The program encourages people with disabilities and those around them to identify the value in themselves. Hoening says he sees a need for this type of discussion all the time. “People with disabilities are like anyone else,” Hoenig says. “Disability is not something to fear … So many people with disabilities still feel disenfranchised. We all need to do our part in advocating for issues like healthcare and transportation that affect quite a lot of people.”

Disability advocating is intended to promote positive awareness of the disabled community. Advocates endorse disabled people’s ability to live normal lives.

According to the 2012 census, 19 percent of Americans have disabilities. This makes them one of the largest minority groups in the country.

“Whether people are conscious of it or not, they are constantly working with people with disabilities,” says Reyma McCoy McDeid, the executive director at the Central Iowa Center for Independent Living. “A lot of people with disabilities have an invisible disability, and they don’t disclose that.”

“Disability is not something to fear … So many people with disabilities still feel disenfranchised.”

disability advocacy

Emmanuel Smith, Disability Rights Iowa social security advocate

McDeid and CICIL’s mission is to empower people with disabilities to control their lives and become more integrated into their communities. They do this through life skills training and advocacy.

Able-bodied people often feel like they need to help those with disabilities, which is not always the case.

Emmanuel Smith works as a Protection and Advocacy for Beneficiaries of Social Security advocate for Disability Rights IOWA, a law center that aims to protect people with disabilities.

“One of the things I try to focus on is the presumption that people help people with disabilities in the community because they’re doing them a favor,” says Smith. “That we’re helping people with disabilities by letting them work or letting them live in the community.”

The goal for advocates like Smith is really about trying to inform the public about the lives of people with disabilities.

‘The Final Frontier’

disability advocacy

Matthew Roderick, Unite to Fight Paralysis executive director

In addition to education, advocates also require funding to help improve the lives of people with disabilities. Disability research is often funded by the government, but that funding is rarely enough.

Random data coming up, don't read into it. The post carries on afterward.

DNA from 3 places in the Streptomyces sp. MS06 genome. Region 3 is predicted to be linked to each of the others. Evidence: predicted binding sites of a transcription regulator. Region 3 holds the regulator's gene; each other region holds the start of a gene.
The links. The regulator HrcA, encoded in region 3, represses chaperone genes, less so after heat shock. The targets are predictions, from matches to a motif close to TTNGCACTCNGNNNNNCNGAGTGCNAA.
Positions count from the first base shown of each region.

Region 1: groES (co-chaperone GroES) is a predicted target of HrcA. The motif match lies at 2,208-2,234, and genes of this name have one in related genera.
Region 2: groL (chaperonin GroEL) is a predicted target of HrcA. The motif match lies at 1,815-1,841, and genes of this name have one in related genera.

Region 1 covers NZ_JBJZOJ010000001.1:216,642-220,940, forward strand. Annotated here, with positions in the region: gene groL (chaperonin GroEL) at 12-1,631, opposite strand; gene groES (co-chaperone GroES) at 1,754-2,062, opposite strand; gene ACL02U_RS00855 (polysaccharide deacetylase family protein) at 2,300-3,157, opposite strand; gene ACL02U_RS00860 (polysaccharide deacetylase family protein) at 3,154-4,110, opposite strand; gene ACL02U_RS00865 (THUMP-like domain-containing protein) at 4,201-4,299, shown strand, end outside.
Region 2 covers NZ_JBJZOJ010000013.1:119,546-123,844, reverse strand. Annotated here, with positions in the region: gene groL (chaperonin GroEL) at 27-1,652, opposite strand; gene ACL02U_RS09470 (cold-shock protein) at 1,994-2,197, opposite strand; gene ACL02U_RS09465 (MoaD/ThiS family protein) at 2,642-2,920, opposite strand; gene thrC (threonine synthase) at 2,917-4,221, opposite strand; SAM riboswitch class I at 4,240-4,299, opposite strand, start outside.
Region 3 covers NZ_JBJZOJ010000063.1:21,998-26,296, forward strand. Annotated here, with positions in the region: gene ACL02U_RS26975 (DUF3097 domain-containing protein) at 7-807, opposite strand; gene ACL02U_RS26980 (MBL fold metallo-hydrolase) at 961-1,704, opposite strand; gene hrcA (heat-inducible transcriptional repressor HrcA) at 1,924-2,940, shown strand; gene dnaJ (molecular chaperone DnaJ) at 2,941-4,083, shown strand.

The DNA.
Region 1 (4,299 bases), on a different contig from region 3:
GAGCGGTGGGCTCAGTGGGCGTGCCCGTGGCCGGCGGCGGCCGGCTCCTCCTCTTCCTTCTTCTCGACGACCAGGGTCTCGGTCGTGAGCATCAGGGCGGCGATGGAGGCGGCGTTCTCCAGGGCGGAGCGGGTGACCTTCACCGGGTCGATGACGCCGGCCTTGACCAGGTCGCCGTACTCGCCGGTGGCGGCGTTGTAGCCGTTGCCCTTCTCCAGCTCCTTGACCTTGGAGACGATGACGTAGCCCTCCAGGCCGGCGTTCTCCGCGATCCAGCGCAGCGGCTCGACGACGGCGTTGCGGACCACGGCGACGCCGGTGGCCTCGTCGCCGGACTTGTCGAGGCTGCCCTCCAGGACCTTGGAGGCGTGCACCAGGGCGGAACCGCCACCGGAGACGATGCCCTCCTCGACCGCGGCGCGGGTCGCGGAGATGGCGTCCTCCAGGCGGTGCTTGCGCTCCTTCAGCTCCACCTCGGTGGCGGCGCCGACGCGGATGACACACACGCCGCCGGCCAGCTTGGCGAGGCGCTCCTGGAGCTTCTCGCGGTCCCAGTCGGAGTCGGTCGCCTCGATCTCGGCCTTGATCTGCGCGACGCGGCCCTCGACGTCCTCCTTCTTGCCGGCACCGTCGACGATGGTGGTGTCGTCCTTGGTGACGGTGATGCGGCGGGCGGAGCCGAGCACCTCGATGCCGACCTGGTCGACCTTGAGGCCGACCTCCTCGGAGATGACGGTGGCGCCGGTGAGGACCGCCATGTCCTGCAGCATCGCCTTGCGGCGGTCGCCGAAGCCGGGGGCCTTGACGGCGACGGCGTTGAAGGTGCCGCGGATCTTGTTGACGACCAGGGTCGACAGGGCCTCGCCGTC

Matthew Roderick is the executive director of Unite to Fight Paralysis, a spinal cord injury organization based in Minnesota. Roderick learned how little government funding is actually provided for spinal cord injury research after his son was injured in a bodysurfing accident.

“The lack of funding is surprising to our legislators who think we give so much money out of our state budget to the university system,” Roderick says. “But then we explain to them that, more often than not, an academic institution is not directly funding that research.”

“The disability rights act is the final frontier as far as civil rights is concerned.”

Roderick’s advocacy work is about proving the cause is worthwhile. He strives to make that known to the people in the spinal cord injury community.

“We’re expanding this legislative agenda state by state to mobilize the spinal cord injury community, to recognize that they can have an impact on what kind of research we fund,” Roderick says. “Specifically, they can have a voice at the table making that decision, which is what we’ve been pursuing.”

These advocates are fighting an ongoing battle to help people with disabilities get the recognition they need both in funding and in society.

“The disability rights act is the final frontier as far as civil rights is concerned,” says McDeid. “It’s the piece of the civil rights puzzle that is most overlooked.”